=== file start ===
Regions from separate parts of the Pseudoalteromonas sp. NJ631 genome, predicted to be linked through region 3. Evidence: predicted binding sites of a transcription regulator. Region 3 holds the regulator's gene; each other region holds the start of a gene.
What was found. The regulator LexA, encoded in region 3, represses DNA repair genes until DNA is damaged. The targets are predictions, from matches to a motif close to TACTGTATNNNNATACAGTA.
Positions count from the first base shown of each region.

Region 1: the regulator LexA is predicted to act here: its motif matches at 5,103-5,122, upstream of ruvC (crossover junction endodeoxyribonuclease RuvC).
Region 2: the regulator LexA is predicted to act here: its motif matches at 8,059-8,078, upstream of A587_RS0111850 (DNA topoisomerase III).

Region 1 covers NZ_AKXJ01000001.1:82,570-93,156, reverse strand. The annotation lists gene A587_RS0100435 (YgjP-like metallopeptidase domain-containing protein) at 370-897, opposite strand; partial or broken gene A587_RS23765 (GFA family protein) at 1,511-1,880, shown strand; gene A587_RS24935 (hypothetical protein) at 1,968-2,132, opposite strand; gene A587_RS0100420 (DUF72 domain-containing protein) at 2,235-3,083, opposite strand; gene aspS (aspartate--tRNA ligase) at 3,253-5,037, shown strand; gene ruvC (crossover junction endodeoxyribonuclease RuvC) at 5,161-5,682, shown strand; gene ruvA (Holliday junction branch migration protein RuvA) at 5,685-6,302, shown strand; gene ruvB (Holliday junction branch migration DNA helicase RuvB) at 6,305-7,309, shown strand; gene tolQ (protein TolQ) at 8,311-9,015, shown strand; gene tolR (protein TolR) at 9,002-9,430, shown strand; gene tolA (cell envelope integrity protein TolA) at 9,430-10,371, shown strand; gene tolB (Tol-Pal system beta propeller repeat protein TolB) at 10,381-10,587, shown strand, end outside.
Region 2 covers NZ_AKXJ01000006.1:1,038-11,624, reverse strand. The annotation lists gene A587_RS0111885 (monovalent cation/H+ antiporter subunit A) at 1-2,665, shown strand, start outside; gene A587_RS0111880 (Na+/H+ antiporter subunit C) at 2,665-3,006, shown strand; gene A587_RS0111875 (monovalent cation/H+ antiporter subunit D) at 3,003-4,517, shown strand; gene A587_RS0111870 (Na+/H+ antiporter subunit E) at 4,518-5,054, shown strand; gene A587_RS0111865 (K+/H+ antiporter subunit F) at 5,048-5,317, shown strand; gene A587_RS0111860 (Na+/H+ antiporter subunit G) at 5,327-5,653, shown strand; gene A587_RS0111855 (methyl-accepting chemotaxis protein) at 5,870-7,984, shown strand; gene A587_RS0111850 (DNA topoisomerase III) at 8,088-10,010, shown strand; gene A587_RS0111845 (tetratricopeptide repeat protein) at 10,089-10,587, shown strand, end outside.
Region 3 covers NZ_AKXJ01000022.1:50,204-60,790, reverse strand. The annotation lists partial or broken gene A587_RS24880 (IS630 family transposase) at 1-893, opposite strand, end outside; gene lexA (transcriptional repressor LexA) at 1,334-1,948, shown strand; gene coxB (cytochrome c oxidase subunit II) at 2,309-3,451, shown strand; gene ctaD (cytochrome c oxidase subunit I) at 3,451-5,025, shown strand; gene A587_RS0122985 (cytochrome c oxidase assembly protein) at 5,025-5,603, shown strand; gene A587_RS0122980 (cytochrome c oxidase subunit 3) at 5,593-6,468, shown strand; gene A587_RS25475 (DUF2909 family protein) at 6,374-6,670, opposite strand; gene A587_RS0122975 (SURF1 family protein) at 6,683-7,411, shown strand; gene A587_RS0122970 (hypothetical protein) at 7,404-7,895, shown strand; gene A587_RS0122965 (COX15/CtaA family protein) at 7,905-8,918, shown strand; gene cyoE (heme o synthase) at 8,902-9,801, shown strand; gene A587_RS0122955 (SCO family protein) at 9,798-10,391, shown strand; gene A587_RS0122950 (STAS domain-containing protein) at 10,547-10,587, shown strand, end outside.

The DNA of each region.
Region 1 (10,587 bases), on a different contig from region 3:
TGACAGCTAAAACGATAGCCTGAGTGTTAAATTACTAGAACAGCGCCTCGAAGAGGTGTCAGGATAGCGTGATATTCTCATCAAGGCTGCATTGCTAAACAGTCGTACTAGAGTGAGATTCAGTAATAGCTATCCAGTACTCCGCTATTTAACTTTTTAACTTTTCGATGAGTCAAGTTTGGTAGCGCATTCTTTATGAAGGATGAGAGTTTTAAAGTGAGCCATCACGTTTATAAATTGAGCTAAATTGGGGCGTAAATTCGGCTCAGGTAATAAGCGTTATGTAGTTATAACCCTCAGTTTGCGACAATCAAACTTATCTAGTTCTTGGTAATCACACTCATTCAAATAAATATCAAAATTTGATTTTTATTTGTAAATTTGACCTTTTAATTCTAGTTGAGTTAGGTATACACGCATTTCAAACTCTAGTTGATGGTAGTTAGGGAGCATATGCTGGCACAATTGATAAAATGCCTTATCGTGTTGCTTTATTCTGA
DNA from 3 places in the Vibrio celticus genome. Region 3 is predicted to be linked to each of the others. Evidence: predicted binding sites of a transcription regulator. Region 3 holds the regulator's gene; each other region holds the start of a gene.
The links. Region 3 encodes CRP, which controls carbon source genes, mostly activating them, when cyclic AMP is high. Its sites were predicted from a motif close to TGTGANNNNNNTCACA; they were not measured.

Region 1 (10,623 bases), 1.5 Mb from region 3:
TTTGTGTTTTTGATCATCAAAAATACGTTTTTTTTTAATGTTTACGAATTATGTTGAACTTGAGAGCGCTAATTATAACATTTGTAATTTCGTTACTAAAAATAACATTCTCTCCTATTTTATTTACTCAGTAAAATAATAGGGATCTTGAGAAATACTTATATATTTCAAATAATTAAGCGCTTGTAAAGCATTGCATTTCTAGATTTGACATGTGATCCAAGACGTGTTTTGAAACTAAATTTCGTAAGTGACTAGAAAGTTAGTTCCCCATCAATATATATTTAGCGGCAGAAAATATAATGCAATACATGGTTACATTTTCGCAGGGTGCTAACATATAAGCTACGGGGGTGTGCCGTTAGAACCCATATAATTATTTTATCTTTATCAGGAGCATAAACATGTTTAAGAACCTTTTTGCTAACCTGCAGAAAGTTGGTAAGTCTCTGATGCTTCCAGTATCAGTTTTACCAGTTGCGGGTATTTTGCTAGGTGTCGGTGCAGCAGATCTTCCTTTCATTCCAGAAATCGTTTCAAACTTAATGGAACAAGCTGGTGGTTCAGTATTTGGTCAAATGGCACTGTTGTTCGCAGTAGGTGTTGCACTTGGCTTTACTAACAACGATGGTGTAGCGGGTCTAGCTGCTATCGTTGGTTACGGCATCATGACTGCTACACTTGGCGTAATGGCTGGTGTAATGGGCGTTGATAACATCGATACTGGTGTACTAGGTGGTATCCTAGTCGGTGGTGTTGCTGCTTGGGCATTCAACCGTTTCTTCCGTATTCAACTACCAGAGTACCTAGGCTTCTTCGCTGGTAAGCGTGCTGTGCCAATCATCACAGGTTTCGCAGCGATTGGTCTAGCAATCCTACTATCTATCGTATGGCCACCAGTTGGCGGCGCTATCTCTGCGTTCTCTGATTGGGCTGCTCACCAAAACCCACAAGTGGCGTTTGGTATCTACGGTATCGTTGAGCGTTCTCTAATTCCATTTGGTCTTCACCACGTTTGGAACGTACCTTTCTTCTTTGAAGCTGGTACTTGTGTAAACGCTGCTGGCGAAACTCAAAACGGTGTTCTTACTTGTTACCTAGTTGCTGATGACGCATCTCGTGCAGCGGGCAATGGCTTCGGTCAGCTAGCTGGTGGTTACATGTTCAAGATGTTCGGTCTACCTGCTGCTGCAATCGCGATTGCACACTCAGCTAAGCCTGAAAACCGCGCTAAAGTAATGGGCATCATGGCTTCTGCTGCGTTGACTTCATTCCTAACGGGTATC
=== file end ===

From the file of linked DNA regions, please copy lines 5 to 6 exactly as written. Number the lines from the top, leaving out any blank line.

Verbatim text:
Region 2: the regulator LexA is predicted to act here: its motif matches at 8,059-8,078, upstream of A587_RS0111850 (DNA topoisomerase III).

Region 1 covers NZ_AKXJ01000001.1:82,570-93,156, reverse strand. The annotation lists gene A587_RS0100435 (YgjP-like metallopeptidase domain-containing protein) at 370-897, opposite strand; partial or broken gene A587_RS23765 (GFA family protein) at 1,511-1,880, shown strand; gene A587_RS24935 (hypothetical protein) at 1,968-2,132, opposite strand; gene A587_RS0100420 (DUF72 domain-containing protein) at 2,235-3,083, opposite strand; gene aspS (aspartate--tRNA ligase) at 3,253-5,037, shown strand; gene ruvC (crossover junction endodeoxyribonuclease RuvC) at 5,161-5,682, shown strand; gene ruvA (Holliday junction branch migration protein RuvA) at 5,685-6,302, shown strand; gene ruvB (Holliday junction branch migration DNA helicase RuvB) at 6,305-7,309, shown strand; gene tolQ (protein TolQ) at 8,311-9,015, shown strand; gene tolR (protein TolR) at 9,002-9,430, shown strand; gene tolA (cell envelope integrity protein TolA) at 9,430-10,371, shown strand; gene tolB (Tol-Pal system beta propeller repeat protein TolB) at 10,381-10,587, shown strand, end outside.